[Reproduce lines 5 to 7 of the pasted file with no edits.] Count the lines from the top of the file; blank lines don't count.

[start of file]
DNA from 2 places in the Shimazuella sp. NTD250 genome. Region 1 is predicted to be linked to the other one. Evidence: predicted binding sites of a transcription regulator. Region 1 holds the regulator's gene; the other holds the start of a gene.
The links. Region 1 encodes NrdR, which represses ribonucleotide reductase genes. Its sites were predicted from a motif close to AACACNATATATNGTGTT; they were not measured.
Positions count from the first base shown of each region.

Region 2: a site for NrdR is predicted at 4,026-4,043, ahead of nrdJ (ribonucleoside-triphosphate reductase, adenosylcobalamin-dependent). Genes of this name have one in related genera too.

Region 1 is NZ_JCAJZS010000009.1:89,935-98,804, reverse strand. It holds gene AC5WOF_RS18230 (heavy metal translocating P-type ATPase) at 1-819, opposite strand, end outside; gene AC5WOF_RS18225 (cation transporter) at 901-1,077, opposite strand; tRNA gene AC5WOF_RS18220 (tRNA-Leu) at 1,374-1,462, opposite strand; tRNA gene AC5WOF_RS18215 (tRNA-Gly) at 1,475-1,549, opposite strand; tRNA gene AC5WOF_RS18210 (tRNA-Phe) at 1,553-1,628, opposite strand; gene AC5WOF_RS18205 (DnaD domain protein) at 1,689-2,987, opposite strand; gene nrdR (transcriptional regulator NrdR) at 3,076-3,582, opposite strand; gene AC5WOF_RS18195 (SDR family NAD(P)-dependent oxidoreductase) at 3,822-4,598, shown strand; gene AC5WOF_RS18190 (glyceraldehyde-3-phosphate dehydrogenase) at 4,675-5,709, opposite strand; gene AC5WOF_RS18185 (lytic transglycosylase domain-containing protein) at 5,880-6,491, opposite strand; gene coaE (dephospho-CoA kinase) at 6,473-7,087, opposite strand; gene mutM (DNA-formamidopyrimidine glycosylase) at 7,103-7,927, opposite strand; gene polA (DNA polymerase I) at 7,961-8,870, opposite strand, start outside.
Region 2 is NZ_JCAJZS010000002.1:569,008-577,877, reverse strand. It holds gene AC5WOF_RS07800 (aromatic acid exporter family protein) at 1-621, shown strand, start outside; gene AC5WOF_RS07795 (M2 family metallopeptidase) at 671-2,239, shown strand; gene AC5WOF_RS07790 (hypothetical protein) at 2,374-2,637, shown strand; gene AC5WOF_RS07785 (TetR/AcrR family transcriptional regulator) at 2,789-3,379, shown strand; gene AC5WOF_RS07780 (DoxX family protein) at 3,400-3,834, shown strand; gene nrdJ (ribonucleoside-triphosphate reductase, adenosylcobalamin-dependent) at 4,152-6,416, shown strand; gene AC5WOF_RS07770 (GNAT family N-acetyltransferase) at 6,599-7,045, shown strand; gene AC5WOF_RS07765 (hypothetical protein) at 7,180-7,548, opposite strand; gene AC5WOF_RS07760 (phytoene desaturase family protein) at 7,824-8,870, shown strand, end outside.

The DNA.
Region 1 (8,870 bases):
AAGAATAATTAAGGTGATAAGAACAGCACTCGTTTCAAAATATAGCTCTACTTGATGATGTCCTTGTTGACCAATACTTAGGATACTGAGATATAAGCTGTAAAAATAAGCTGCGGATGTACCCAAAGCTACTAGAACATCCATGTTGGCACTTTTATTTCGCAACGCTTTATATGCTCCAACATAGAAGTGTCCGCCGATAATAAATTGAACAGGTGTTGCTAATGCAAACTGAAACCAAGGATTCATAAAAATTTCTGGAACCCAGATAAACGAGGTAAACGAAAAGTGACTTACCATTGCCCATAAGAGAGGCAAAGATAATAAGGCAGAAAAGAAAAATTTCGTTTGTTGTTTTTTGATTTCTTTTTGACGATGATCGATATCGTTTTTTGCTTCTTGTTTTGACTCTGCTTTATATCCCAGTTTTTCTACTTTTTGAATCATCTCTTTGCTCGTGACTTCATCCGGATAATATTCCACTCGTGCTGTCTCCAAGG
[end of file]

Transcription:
Region 1 is NZ_JCAJZS010000009.1:89,935-98,804, reverse strand. It holds gene AC5WOF_RS18230 (heavy metal translocating P-type ATPase) at 1-819, opposite strand, end outside; gene AC5WOF_RS18225 (cation transporter) at 901-1,077, opposite strand; tRNA gene AC5WOF_RS18220 (tRNA-Leu) at 1,374-1,462, opposite strand; tRNA gene AC5WOF_RS18215 (tRNA-Gly) at 1,475-1,549, opposite strand; tRNA gene AC5WOF_RS18210 (tRNA-Phe) at 1,553-1,628, opposite strand; gene AC5WOF_RS18205 (DnaD domain protein) at 1,689-2,987, opposite strand; gene nrdR (transcriptional regulator NrdR) at 3,076-3,582, opposite strand; gene AC5WOF_RS18195 (SDR family NAD(P)-dependent oxidoreductase) at 3,822-4,598, shown strand; gene AC5WOF_RS18190 (glyceraldehyde-3-phosphate dehydrogenase) at 4,675-5,709, opposite strand; gene AC5WOF_RS18185 (lytic transglycosylase domain-containing protein) at 5,880-6,491, opposite strand; gene coaE (dephospho-CoA kinase) at 6,473-7,087, opposite strand; gene mutM (DNA-formamidopyrimidine glycosylase) at 7,103-7,927, opposite strand; gene polA (DNA polymerase I) at 7,961-8,870, opposite strand, start outside.
Region 2 is NZ_JCAJZS010000002.1:569,008-577,877, reverse strand. It holds gene AC5WOF_RS07800 (aromatic acid exporter family protein) at 1-621, shown strand, start outside; gene AC5WOF_RS07795 (M2 family metallopeptidase) at 671-2,239, shown strand; gene AC5WOF_RS07790 (hypothetical protein) at 2,374-2,637, shown strand; gene AC5WOF_RS07785 (TetR/AcrR family transcriptional regulator) at 2,789-3,379, shown strand; gene AC5WOF_RS07780 (DoxX family protein) at 3,400-3,834, shown strand; gene nrdJ (ribonucleoside-triphosphate reductase, adenosylcobalamin-dependent) at 4,152-6,416, shown strand; gene AC5WOF_RS07770 (GNAT family N-acetyltransferase) at 6,599-7,045, shown strand; gene AC5WOF_RS07765 (hypothetical protein) at 7,180-7,548, opposite strand; gene AC5WOF_RS07760 (phytoene desaturase family protein) at 7,824-8,870, shown strand, end outside.

The DNA.